Moscow International Business Centre, also known as Moscow City, is the capital’s answer to Wall Street or Canary Wharf, packed with some of Moscow’s most stunning skyscrapers. The twisting spire of Evolution Tower is particularly attention grabbing and has previously been nominated as Best Tall Building in Europe by the Council on Tall Buildings and Urban Habitat.
Europe’s tallest building, the imposing OKO Tower 1, towers over the area, topping out at 354 metres. It will soon be overtaken by Federation Tower, which will rise 374 metres into the Moscow skyline once completed later in 2016.
“Moscow International Business Centre has a chance to become the new architectural landmark of Moscow,” Mr Kuznetsov said. “Although some of its objects can be questioned, Moscow City is definitely an architectural event.”
Industrial sites cover some 13% of Moscow’s total area. Much of this has subsequently been allowed to degrade in the post-Soviet era. As such, it is ripe for redevelopment. The ZiL plant renovation is a peerless example of how new life can be breathed into these relics of Moscow’s manufacturing past.
The Zil site as it is today.
A rendering of the future project (stroi.mos.ru)
Formerly a car factory, redevelopment of the ZiL plant will vastly change its present landscape, effectively creating a “city within a city”. Boutique shops, upscale apartments, schools, a riverside park, a concert venue and a wing of St. Petersburg’s Hermitage Museum will be included in the update of this Soviet era industrial hub.
Green spaces are integral to a city’s quality of life. Without them, a city runs the risk of being a purely urban space, dominated by concrete and steel with no room for nature. Moscow is continuing a programme of revitalising neglected civic spaces that began in 2011’s updating of Gorky Park.
Zaryadye Park is one such project taking place across the banks of the Moskva River. The new green space, based on a masterplan from New York’s Diller Scofidio + Renfro, promises to “embody the idea of ‘natural urbanism’, full of technologies” according to Sergei Kuznetsov who was amongst the park’s design team. Four of Russia’s landscape typologies (steppe, forest, wetland and tundra) will be represented in the park that seeks to fuse the natural and synthetic in one futureproof package.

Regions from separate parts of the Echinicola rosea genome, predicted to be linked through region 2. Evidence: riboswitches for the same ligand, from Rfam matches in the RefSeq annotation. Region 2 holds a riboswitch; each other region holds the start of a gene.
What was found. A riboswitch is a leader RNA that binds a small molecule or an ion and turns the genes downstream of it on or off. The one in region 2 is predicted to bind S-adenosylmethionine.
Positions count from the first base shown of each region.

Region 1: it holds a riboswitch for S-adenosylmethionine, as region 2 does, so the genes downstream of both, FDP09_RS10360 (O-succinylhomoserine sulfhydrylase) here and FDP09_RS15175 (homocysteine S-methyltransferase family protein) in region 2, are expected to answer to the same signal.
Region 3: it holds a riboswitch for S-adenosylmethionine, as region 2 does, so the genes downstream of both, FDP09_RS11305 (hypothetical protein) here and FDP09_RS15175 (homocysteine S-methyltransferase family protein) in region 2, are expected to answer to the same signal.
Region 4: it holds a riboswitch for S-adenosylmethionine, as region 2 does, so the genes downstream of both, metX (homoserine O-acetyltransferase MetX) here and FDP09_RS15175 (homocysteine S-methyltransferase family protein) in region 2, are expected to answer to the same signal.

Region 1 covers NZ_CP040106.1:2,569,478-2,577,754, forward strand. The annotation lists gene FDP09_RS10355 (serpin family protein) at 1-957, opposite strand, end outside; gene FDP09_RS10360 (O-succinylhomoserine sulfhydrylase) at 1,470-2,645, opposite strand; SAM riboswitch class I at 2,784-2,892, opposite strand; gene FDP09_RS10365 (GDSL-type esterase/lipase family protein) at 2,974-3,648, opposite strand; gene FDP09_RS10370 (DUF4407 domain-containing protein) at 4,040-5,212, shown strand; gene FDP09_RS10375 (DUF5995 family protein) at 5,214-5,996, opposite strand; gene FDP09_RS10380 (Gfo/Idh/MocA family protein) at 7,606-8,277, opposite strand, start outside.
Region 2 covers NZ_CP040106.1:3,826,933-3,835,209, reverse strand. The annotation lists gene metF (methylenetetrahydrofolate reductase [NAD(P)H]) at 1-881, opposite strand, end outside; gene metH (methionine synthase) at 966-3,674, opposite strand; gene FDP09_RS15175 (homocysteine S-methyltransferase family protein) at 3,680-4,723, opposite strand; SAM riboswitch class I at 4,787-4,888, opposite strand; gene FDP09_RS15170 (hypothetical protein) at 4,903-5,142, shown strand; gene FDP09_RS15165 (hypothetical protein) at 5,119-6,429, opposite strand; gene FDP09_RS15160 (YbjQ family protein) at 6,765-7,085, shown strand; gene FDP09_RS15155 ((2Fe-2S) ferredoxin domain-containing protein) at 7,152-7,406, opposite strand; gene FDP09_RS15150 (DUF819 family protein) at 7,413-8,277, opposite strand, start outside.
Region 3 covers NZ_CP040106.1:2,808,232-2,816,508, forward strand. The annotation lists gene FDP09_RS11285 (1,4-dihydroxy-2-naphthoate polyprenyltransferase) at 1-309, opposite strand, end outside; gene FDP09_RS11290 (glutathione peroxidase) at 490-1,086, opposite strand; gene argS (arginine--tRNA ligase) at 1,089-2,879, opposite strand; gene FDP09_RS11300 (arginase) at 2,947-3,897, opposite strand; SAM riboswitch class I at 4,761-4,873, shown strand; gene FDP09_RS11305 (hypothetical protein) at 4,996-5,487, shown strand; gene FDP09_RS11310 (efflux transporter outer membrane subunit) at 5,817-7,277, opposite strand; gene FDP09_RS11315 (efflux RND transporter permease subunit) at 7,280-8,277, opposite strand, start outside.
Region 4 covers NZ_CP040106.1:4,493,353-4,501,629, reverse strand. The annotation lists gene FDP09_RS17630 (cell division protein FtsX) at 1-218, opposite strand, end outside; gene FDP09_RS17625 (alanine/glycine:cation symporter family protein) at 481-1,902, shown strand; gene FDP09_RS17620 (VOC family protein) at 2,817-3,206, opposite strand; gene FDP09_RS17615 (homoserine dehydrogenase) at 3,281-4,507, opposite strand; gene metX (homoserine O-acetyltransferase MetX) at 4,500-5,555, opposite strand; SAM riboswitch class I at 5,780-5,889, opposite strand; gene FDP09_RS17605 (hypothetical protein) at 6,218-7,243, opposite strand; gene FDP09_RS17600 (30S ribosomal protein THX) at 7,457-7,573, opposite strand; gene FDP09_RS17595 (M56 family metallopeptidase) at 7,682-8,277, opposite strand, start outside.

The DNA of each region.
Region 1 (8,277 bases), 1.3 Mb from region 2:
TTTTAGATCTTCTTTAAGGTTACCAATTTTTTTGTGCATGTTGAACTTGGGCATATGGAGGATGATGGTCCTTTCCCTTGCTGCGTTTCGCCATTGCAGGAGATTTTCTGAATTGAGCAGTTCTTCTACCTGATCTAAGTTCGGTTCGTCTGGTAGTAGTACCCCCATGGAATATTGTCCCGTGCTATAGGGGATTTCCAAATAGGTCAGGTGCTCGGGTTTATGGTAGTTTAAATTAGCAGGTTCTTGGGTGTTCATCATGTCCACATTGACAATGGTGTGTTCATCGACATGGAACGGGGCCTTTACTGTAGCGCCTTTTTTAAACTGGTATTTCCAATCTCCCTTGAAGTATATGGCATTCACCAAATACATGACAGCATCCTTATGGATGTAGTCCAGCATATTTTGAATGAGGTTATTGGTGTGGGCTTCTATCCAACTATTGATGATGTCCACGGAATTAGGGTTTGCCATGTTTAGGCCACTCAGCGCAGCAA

Since 2012, the city’s borders have been expanded into the surrounding Moscow Oblast in a project called “New Moscow”. Essentially, the city limits have nearly doubled in size and an extra 230,000 people are classified as Muscovites.
New residential spaces are being constructed which, according to Sergei Kuznetsov, will range between 8-10 floors in height. “Property is being built, industrial parks are being established, new jobs are being created,” Mr Kuznetsov said.
Image via school.skolkovo.ru
The Skolkovo Innovation Centre is being constructed in the New Moscow region, and has attracted a number of international design teams to work on its buildings. Notably, London’s Zaha Hadid Architects have contributed a technopark masterplan which will be incorporated in the Skolkovo complex.
The above projects are a snapshot of how Moscow is being changed through the power of architecture. By redeveloping or refurbishing older sites, or by breaking new ground-altogether, architects in Moscow are supplying its citizens with cutting edge residential, civic and commercial spaces and structures — signs that the city has its eye firmly fixed on ensuring a better future for its inhabitants.
What does the future hold for architecture in Moscow?
“It is impossible to predict the way Moscow will look in fifty years. We do not know what the society be like in ten, in fifty years,” Mr Kuznetsov told WorldBuild365. “The way Moscow will look in half a century depends on the public demand: if glass buildings are in fashion then, well, we’ll see Moscow in Glass.”
With a collection of amazing developments, the future of Moscow is certainly shining brightly — despite being tough to predict. Nevertheless, the ongoing development of Russia’s capital city is something to follow with great interest.